Today I discussed depression and suicide with Girl Scout Troop 6228.
Now when I speak, I know there will be someone in the room who has dealt personally with suicide. It’s never an easy topic to begin, and after a few awkward minutes of silence (filled with even more awkward laughter), we got into how they have had to meet face to face with depression and suicidal ideation.
A few of them opened up about how they have either helped or been helped by others, while some sat silently and listened as tears flowed freely. The girls switched seats according to who was speaking and who needed a little more comfort because their priority was that no one is allowed to feel overwhelmed alone. Right then, I thought of the many alone in the world and wished we could welcome them with open arms.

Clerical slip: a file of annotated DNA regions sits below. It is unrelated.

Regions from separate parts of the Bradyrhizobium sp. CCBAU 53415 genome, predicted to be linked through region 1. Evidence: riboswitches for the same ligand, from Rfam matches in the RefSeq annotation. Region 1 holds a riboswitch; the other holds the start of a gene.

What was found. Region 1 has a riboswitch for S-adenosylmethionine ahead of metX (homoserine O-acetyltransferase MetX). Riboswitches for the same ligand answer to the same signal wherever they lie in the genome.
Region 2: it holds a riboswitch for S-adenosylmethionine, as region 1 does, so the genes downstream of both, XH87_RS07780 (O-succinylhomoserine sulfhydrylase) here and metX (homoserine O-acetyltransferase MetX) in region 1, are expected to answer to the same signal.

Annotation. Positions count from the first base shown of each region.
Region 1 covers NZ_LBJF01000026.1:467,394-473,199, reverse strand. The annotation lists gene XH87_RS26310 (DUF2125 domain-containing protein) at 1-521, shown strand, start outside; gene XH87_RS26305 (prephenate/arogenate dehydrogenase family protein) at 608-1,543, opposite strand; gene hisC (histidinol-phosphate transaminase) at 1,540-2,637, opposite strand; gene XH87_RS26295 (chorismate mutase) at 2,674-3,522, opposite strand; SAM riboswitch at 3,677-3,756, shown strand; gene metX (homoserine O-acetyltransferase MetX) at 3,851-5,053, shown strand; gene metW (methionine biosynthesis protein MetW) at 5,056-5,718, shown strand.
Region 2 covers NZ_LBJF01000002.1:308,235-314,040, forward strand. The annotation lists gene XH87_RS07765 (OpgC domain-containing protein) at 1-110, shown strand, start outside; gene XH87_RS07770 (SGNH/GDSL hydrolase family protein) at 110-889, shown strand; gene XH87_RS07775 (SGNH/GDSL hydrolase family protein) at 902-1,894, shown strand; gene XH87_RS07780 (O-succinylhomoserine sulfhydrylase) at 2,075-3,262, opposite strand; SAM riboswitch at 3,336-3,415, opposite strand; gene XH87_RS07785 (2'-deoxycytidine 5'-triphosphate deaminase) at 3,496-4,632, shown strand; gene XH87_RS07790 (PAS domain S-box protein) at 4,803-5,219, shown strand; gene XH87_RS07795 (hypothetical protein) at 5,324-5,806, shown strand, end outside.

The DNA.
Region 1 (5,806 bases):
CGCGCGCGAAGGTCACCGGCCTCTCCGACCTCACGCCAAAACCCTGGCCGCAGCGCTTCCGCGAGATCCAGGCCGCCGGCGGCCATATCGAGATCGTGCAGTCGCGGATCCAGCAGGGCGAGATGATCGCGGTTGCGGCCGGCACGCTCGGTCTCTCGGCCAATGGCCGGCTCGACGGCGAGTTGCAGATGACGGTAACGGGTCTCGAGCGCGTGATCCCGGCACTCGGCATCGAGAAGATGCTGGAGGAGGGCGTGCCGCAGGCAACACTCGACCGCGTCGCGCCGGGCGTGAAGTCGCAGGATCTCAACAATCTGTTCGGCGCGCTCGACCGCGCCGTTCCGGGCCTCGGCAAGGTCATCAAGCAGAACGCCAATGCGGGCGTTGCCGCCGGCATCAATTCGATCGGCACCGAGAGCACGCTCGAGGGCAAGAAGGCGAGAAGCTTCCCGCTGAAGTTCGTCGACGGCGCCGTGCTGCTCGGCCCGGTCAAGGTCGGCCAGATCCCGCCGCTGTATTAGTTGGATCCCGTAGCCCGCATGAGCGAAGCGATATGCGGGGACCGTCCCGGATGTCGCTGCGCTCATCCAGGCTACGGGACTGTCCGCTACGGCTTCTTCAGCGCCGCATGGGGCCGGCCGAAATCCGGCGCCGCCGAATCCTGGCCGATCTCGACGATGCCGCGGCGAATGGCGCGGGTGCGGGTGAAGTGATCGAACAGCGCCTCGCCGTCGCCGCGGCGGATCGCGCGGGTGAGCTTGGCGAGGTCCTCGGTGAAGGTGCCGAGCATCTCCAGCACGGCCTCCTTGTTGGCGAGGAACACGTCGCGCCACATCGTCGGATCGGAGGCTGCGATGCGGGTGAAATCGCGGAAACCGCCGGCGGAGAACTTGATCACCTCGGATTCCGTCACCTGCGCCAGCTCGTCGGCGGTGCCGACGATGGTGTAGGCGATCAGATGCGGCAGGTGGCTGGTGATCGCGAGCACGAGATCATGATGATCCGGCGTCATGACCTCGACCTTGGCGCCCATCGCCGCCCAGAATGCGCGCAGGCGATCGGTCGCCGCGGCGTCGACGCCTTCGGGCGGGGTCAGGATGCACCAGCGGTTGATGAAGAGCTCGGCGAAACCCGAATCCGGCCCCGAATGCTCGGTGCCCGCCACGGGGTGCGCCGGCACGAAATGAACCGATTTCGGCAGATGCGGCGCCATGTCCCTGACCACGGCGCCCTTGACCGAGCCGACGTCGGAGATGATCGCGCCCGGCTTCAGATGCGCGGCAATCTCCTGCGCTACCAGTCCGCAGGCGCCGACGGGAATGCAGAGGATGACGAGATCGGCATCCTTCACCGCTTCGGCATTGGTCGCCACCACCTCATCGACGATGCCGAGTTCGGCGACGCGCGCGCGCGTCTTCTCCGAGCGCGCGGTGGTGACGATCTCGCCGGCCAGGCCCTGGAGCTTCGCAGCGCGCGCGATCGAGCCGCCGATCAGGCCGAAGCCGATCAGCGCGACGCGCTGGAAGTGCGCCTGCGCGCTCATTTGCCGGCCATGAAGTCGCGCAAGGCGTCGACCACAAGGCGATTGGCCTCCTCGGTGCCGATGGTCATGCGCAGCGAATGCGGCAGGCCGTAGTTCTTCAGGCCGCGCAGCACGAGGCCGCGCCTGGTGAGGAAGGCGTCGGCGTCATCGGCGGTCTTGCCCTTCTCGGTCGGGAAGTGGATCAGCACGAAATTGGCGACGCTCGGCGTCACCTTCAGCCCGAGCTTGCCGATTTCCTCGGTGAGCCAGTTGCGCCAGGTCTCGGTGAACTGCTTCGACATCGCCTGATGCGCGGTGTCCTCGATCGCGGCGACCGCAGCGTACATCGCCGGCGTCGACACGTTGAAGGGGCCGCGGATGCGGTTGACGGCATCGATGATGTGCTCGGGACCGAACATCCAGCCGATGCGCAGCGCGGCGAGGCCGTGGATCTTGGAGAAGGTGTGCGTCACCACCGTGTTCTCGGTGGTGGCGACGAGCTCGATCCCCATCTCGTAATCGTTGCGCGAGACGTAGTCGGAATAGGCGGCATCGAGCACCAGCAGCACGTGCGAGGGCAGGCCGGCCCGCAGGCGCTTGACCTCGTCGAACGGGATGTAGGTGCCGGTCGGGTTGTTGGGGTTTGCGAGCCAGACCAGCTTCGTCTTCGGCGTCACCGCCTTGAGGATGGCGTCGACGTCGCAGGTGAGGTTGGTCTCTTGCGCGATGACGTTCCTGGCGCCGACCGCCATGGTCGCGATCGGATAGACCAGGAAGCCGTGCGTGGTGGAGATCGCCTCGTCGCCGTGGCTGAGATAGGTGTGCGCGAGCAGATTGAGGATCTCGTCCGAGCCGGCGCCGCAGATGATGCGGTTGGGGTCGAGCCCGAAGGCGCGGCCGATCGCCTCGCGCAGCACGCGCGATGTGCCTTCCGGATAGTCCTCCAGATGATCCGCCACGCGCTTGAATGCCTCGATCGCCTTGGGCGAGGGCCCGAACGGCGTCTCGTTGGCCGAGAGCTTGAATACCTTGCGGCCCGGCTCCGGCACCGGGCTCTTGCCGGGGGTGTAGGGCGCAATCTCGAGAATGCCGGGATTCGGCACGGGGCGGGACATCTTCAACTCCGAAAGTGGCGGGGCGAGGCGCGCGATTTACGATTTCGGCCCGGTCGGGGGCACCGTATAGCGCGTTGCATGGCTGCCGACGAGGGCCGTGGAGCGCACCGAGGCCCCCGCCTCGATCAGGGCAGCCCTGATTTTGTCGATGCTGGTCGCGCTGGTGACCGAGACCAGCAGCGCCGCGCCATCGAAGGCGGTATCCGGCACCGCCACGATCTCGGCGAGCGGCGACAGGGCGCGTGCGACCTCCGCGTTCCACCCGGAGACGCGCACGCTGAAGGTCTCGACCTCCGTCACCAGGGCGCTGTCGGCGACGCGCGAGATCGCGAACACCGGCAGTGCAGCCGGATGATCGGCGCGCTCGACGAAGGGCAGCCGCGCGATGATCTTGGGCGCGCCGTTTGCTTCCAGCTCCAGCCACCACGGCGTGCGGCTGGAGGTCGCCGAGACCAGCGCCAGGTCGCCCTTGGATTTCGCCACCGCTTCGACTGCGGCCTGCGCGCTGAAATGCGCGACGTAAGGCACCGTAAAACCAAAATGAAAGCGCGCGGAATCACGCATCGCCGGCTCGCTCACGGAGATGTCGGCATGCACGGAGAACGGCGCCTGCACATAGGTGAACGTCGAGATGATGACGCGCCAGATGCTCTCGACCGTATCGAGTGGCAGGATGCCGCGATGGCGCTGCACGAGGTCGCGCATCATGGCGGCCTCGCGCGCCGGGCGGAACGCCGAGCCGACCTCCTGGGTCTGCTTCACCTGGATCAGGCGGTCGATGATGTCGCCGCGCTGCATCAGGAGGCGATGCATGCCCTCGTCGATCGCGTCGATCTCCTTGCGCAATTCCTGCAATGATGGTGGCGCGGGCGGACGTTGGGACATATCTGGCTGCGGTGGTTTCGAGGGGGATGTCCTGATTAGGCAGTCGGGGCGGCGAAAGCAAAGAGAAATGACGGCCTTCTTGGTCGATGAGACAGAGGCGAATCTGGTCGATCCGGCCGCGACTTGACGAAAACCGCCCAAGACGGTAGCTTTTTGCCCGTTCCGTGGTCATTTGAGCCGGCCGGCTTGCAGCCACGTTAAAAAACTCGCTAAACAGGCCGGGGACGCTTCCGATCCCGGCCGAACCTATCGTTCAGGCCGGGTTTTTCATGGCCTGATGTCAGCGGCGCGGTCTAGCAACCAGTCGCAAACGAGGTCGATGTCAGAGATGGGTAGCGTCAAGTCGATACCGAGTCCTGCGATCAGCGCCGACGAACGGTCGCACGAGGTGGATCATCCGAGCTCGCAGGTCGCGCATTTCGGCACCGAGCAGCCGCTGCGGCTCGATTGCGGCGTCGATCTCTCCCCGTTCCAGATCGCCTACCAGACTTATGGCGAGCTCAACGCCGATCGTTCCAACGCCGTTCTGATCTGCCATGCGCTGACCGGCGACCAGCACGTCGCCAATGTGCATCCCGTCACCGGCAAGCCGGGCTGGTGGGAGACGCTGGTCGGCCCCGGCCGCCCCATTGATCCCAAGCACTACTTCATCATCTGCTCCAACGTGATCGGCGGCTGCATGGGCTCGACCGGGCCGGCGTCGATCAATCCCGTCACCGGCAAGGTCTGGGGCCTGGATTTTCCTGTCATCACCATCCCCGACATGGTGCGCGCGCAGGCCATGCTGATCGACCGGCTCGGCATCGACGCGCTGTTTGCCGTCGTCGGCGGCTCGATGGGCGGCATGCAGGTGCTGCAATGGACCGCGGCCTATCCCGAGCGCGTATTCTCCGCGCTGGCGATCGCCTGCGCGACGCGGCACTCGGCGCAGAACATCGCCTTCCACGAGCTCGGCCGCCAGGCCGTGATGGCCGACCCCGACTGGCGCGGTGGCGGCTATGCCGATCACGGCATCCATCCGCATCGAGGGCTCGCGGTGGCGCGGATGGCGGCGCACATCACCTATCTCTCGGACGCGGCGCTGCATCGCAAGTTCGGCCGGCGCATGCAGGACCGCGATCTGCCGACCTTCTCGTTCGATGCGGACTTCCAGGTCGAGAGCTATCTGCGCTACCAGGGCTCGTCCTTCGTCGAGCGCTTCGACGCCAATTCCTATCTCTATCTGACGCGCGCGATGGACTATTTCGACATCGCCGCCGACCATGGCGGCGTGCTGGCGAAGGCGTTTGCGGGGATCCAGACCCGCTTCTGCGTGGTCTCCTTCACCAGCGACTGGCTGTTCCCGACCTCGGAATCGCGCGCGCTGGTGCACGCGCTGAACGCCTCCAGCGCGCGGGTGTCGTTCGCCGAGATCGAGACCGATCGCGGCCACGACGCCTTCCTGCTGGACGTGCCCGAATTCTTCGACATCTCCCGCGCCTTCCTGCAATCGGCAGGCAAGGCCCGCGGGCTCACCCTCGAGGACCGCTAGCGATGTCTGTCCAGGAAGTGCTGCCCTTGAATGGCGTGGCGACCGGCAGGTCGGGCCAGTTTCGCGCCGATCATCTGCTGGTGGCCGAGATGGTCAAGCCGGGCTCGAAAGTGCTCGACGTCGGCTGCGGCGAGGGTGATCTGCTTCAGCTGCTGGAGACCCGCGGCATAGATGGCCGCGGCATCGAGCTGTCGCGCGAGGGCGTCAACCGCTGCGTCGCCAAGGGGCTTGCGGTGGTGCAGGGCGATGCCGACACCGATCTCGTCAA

I knew these girls would do just that.
We talked about how each of them has to spend 80 hours on a cause that can be sustainable long after they’ve graduated from high school for them to earn their Gold Awards. If only everyone had to serve 80 selfless hours.
What could we, as humans, then accomplish?
It was great to see these young girls inspired to act by their own lived experiences and love for one another. Each unique interest pulled them in slightly different directions, but they all came back to the need to raise awareness for suicide prevention.
The girls reminded me of someone I knew long ago. Someone who once (and oftentimes still) had questions just like theirs. I couldn’t help but feel their “friendship net” was something my teenage self had missed out on long ago.
Would my days have been a bit brighter had I known them then?
Their love and acceptance of one another should be the basis of all suicide prevention. If only we could bottle that up and disperse it freely to the masses.